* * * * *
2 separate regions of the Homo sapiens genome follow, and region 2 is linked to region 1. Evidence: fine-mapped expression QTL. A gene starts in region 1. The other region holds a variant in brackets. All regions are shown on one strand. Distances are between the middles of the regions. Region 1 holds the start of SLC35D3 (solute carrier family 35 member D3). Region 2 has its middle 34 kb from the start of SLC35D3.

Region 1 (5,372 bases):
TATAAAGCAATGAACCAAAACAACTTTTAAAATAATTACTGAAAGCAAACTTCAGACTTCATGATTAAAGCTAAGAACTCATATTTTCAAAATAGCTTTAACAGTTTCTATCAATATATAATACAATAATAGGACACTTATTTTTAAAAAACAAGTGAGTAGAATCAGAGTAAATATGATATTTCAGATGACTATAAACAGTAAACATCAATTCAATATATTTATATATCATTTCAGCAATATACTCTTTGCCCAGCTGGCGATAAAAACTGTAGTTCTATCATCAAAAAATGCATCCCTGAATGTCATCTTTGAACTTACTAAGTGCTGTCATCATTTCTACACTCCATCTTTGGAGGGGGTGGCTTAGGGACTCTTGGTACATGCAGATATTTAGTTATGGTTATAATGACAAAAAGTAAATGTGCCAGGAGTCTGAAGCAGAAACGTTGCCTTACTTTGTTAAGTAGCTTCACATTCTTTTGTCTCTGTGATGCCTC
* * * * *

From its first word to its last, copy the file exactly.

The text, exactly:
2 separate regions of the Homo sapiens genome follow, and region 2 is linked to region 1. Evidence: fine-mapped expression QTL. A gene starts in region 1. The other region holds a variant in brackets. All regions are shown on one strand. Distances are between the middles of the regions. Region 1 holds the start of SLC35D3 (solute carrier family 35 member D3). Region 2 has its middle 34 kb from the start of SLC35D3.

Region 1 (5,372 bases):
TATAAAGCAATGAACCAAAACAACTTTTAAAATAATTACTGAAAGCAAACTTCAGACTTCATGATTAAAGCTAAGAACTCATATTTTCAAAATAGCTTTAACAGTTTCTATCAATATATAATACAATAATAGGACACTTATTTTTAAAAAACAAGTGAGTAGAATCAGAGTAAATATGATATTTCAGATGACTATAAACAGTAAACATCAATTCAATATATTTATATATCATTTCAGCAATATACTCTTTGCCCAGCTGGCGATAAAAACTGTAGTTCTATCATCAAAAAATGCATCCCTGAATGTCATCTTTGAACTTACTAAGTGCTGTCATCATTTCTACACTCCATCTTTGGAGGGGGTGGCTTAGGGACTCTTGGTACATGCAGATATTTAGTTATGGTTATAATGACAAAAAGTAAATGTGCCAGGAGTCTGAAGCAGAAACGTTGCCTTACTTTGTTAAGTAGCTTCACATTCTTTTGTCTCTGTGATGCCTC